In the functional medicine community, we’ve been taught that lowering homocysteine into the normal lab ranges by taking B-vitamins is one way to lower cardiovascular risk. But is it? Let’s take a look at what the research really shows.
In This Episode
Episode intro … 00:00:42
Overview of homocysteine … 00:03:32
Homocysteine and heart disease … 00:04:33
Using B-vitamins to lower homocysteine … 00:11:16
Does lowering homocysteine affect cardiovascular outcomes? … 00:12:34
MTHFR … 00:17:04
Diet for cardiovascular disease and overall health … 00:20:34
Homocysteine as a marker for a deeper, underlying health issue … 00:27:13
Episode wrap-up … 00:35:26
Subscribe for future episodes
Welcome to Dr. Ruscio Radio, discussing the cutting edge in health, nutrition, and functional medicine. To make sure you’re up to date on this and other important topics, visit DrRuscio.com and sign up to receive weekly updates. That’s D-R-R-U-S-C-I-O.com.
The following discussion is for educational purposes only and is not intended to diagnose or treat any disease. Please do not apply any of this information without first speaking with your doctor.
Now, let’s head to the show!
Dr. Michael Ruscio: Hey, everyone, this is Dr. Ruscio with your fast facts for today’s episode on homocysteine and heart disease.
There actually are not fast facts, and I think once you listen to the episode you’ll realize why. Apologies for not having that, but I think fast facts would be at the detriment to everyone’s learning on this one today, so enjoy, and if you have any comments or questions, please feel free to post them in the comments section with this post. OK, thanks. Bye.
DR: Hey, guys. Welcome to Dr. Ruscio Radio. This is Dr. Ruscio, and I am here with Susan McCauley of Evolve Nutrition. Hey, Susan, how’s it going?
Susan McCauley: It’s going good. It’s one of those balancing acts of making sure to get all your work done, but also taking care of yourself. I just got back from a one-hour walk, so I feel pretty energized right now.
DR: Nice. I am jealous.
SM: I had to set it in my schedule. That’s crazy, when you get so busy that you have to actually calendar in a walk.
DR: Yeah. Well, you have to take that time for you, so you’re there for today. You got your self-time checked off.
SM: Yeah, and I also put it on my to-do list because I love checking stuff off my to-do list. How about you?
SM: It makes me feel productive! Speaking of productive, we have a great topic. Why don’t you tell us all about it.
DR: Yeah. I thought we could talk today about homocysteine and heart disease. We don’t really talk a lot about heart disease on the podcast, and admittedly, it’s not one of the areas that I’m actively treating in the clinic and/or actively researching. However, I should say that the more I learn about the gut and the more we learn about the immune system’s impact on heart disease, I feel more and more comfortable about the positive impact that we can have on the cardiovascular system through the gut because of the huge gut-immune system tie-in. Even though I don’t have a primary focus on cardiovascular, it’s not unusual for us to see cardiovascular profiles improve, levels of inflammation go down, and I’ll see more and more being published in the literature that things like unfavorable particle size or particle counts may be an end byproduct of inflammation, and we know so much of inflammation is caused via the gut.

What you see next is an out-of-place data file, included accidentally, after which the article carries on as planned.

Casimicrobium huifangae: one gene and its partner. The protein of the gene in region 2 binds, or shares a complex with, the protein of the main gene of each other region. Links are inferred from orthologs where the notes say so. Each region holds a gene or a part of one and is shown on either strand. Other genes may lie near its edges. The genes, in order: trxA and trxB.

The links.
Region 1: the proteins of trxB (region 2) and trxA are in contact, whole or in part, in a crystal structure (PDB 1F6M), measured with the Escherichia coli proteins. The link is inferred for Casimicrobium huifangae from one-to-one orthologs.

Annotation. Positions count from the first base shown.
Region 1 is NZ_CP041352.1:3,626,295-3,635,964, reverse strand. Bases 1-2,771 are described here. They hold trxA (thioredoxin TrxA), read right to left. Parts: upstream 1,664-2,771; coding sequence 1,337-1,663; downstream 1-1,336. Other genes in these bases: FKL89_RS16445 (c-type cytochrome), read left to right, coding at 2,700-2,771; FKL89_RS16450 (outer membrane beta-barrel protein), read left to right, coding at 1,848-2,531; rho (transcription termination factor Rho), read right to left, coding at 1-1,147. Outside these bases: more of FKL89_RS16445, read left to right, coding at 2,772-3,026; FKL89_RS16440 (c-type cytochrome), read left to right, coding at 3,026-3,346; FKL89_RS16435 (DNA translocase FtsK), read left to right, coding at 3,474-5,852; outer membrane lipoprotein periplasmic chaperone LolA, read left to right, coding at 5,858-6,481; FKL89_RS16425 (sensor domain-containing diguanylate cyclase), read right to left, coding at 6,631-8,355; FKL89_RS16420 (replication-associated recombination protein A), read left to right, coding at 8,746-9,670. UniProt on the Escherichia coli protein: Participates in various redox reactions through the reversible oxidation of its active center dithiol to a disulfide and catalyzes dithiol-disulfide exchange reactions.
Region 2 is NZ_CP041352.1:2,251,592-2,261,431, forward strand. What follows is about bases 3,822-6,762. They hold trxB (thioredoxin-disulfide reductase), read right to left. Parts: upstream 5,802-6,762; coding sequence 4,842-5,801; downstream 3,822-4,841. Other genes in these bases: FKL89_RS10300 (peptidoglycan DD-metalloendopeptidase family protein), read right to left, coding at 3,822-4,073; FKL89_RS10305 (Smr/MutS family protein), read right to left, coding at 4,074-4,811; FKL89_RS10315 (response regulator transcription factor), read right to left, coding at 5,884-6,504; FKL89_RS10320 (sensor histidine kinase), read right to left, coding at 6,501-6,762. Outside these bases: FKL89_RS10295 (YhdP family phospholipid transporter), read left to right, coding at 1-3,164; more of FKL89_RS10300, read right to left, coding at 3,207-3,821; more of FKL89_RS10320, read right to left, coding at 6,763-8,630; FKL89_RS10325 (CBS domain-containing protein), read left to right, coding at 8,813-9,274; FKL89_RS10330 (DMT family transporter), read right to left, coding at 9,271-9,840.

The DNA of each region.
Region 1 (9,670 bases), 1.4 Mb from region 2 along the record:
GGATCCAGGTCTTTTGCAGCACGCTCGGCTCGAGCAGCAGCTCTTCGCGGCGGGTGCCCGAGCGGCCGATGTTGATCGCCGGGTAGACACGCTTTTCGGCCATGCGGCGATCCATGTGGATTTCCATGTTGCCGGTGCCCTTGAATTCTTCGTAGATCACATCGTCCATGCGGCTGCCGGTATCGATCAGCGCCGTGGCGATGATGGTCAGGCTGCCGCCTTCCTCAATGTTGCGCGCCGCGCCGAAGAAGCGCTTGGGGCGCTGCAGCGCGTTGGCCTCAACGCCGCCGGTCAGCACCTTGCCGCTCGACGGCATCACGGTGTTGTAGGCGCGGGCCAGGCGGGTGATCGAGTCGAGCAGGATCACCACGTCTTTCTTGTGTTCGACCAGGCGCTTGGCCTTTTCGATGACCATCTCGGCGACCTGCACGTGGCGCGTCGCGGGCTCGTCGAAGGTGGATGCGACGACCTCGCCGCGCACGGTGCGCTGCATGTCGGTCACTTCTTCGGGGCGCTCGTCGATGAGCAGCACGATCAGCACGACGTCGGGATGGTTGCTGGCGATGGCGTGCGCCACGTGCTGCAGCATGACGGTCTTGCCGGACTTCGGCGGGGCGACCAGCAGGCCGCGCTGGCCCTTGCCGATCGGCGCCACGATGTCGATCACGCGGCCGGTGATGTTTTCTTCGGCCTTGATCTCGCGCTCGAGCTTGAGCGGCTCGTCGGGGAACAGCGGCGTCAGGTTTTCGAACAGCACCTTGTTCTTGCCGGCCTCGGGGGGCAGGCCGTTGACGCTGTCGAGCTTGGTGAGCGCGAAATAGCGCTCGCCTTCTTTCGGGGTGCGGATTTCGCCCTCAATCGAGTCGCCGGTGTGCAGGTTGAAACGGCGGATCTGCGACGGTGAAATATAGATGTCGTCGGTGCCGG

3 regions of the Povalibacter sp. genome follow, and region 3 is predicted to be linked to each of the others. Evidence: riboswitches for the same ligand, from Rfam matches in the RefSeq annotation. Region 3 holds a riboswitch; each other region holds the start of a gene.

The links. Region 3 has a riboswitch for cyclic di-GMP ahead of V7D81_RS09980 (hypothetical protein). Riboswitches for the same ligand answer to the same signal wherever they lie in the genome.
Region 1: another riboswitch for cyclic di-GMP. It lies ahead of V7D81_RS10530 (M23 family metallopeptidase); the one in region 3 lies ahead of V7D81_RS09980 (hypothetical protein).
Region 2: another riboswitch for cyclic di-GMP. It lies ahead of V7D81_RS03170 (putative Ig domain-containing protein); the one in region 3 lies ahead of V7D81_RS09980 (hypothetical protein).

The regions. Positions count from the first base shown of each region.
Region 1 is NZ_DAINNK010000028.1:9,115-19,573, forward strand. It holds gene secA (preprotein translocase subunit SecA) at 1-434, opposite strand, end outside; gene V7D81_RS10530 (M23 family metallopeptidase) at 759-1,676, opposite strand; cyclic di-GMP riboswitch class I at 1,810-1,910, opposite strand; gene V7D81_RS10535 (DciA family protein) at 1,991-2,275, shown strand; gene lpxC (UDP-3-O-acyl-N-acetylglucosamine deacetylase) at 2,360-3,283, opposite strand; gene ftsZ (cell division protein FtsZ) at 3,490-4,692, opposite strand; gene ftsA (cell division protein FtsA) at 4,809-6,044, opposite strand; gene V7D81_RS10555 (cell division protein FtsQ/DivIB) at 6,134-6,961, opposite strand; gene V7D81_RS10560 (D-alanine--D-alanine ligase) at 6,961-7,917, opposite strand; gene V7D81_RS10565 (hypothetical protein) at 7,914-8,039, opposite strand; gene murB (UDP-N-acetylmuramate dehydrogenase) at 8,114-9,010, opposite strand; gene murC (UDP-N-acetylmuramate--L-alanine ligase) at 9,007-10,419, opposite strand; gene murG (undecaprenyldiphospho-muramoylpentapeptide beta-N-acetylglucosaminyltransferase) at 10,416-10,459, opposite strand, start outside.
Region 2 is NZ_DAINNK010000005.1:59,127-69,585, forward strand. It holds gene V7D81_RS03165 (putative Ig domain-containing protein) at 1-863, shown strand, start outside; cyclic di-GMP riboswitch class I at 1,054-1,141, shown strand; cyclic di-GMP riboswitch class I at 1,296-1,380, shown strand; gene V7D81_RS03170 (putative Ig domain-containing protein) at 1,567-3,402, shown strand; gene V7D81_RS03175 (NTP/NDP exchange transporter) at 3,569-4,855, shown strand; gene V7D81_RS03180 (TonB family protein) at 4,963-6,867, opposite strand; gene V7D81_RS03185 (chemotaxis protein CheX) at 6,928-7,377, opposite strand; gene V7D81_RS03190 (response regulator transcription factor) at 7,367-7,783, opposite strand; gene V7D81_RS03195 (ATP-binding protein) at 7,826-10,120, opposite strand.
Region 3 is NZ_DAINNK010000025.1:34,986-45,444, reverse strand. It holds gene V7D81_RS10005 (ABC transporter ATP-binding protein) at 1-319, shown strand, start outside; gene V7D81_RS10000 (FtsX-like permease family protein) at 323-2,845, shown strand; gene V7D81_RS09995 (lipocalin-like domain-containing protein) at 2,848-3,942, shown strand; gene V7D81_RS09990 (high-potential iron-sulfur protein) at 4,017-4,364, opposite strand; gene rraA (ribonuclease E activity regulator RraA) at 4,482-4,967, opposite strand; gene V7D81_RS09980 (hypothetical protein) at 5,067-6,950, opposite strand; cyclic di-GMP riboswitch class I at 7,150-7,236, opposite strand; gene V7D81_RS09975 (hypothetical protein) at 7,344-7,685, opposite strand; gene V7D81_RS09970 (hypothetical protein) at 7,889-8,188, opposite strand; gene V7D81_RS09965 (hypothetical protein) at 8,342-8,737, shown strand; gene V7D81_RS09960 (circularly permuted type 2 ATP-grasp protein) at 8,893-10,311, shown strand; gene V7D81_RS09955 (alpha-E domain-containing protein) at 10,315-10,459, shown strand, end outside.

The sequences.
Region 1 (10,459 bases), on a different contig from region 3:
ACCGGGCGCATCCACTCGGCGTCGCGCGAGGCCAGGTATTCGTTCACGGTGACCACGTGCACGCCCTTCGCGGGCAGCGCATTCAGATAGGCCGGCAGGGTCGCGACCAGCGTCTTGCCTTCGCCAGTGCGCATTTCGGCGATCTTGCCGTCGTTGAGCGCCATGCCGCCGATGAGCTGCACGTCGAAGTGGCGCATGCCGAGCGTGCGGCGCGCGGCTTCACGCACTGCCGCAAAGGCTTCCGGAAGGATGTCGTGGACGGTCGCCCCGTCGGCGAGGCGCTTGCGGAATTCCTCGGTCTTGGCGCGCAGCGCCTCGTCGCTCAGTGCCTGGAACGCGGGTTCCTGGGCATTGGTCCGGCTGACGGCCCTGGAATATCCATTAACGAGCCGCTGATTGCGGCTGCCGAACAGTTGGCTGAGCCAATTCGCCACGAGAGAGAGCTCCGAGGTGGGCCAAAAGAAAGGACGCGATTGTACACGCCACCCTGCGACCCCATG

So even though it’s not something I am hyper-focused on, there was something I got pulled into as part of some of the research for the book, looking into betaine hydrochloride or just hydrochloric acid supplementation. I got pulled into some papers on betaine’s ability to lower homocysteine. There’s some interesting information on homocysteine I’d like to make people aware of, and so with that as our long intro, I thought we could jump into this topic.
Overview of Homocysteine
SM: Yeah, so can we start by just giving people an overview of what homocysteine is and maybe why we should or should not be concerned about it?
DR: Yes. Homocysteine is a protein molecule that, when elevated, has been correlated with cardiovascular disease. To put it simply, to give the very basic orientation, homocysteine is something that can be tested via a very simple blood test, and when elevated, it may put one at heightened risk for different types of cardiovascular disease.
SM: What is the mechanism that we think is in play? If your homocysteine is elevated, what is actually taking place in your body? Is your body not processing something somewhere else and you’re just ending up with too much?
DR: Well, that’s a good lead-in into a few of the studies I wanted to touch on.
DR: So I’ll use that as a jump-off point.
Homocysteine and Heart Disease
DR: One review paper looking at homocysteine in cardiovascular disease has reviewed a few mechanisms (1). The basic mechanism likely involves a couple of things. One is known as endothelial damage. The endothelium is just a lining on the inside of your blood vessels.
SM: And it’s only one-cell thick, correct?
DR: I’m not actually sure.
SM: Oh, OK.